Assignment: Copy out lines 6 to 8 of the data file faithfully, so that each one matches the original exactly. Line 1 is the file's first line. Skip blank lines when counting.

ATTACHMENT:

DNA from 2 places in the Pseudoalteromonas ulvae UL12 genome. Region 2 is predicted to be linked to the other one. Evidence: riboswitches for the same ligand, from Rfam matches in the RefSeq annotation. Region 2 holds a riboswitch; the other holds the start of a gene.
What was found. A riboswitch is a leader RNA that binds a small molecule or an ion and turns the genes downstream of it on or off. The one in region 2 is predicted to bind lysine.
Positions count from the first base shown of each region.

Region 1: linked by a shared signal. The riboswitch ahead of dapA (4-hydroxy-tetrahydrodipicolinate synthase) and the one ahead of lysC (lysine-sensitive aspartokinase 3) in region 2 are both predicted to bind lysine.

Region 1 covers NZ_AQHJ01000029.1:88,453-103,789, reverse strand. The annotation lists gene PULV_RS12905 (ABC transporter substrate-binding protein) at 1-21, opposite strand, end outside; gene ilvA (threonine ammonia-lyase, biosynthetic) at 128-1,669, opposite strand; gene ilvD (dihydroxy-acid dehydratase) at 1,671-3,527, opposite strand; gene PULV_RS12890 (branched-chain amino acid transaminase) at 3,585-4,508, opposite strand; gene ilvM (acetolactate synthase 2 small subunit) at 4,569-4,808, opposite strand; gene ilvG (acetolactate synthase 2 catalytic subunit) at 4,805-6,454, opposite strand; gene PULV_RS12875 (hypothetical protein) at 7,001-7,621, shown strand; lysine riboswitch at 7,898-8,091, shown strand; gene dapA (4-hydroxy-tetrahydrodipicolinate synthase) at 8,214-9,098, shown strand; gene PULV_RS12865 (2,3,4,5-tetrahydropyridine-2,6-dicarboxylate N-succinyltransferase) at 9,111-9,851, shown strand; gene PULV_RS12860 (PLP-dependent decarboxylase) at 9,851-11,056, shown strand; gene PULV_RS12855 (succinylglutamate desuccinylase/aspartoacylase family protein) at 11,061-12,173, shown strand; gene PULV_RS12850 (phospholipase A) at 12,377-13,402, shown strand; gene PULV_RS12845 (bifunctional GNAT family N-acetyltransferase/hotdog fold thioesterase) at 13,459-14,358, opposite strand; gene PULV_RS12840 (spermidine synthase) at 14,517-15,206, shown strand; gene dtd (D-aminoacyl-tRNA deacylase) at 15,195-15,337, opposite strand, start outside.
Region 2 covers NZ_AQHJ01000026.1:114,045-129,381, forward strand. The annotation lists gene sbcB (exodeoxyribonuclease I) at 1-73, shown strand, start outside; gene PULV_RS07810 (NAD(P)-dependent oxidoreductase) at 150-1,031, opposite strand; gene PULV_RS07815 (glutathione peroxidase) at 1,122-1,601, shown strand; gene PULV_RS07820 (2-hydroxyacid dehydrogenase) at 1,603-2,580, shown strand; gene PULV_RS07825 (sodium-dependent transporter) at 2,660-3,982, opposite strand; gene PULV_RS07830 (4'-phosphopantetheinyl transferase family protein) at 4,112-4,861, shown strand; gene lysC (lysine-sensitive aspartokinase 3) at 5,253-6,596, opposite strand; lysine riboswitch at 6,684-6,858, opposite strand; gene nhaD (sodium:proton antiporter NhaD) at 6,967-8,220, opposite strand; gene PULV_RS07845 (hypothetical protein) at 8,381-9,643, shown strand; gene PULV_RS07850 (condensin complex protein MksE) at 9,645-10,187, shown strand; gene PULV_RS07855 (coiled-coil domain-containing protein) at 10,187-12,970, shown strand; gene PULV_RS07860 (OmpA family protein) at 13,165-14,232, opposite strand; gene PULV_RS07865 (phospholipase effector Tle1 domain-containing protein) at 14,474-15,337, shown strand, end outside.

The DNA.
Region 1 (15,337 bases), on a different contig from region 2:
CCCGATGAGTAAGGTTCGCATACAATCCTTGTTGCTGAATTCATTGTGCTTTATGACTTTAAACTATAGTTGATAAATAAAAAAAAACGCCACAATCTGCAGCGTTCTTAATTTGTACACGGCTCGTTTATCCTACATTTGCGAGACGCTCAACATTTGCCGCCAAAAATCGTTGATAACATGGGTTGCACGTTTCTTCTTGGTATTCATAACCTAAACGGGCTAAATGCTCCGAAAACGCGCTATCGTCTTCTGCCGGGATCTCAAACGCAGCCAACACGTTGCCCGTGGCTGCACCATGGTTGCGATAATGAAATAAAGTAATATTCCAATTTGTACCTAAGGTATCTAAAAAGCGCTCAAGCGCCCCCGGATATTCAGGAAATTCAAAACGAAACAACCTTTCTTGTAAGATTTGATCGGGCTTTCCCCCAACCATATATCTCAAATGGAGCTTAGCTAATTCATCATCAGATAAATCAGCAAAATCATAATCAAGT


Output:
Region 2 covers NZ_AQHJ01000026.1:114,045-129,381, forward strand. The annotation lists gene sbcB (exodeoxyribonuclease I) at 1-73, shown strand, start outside; gene PULV_RS07810 (NAD(P)-dependent oxidoreductase) at 150-1,031, opposite strand; gene PULV_RS07815 (glutathione peroxidase) at 1,122-1,601, shown strand; gene PULV_RS07820 (2-hydroxyacid dehydrogenase) at 1,603-2,580, shown strand; gene PULV_RS07825 (sodium-dependent transporter) at 2,660-3,982, opposite strand; gene PULV_RS07830 (4'-phosphopantetheinyl transferase family protein) at 4,112-4,861, shown strand; gene lysC (lysine-sensitive aspartokinase 3) at 5,253-6,596, opposite strand; lysine riboswitch at 6,684-6,858, opposite strand; gene nhaD (sodium:proton antiporter NhaD) at 6,967-8,220, opposite strand; gene PULV_RS07845 (hypothetical protein) at 8,381-9,643, shown strand; gene PULV_RS07850 (condensin complex protein MksE) at 9,645-10,187, shown strand; gene PULV_RS07855 (coiled-coil domain-containing protein) at 10,187-12,970, shown strand; gene PULV_RS07860 (OmpA family protein) at 13,165-14,232, opposite strand; gene PULV_RS07865 (phospholipase effector Tle1 domain-containing protein) at 14,474-15,337, shown strand, end outside.

The DNA.
Region 1 (15,337 bases), on a different contig from region 2: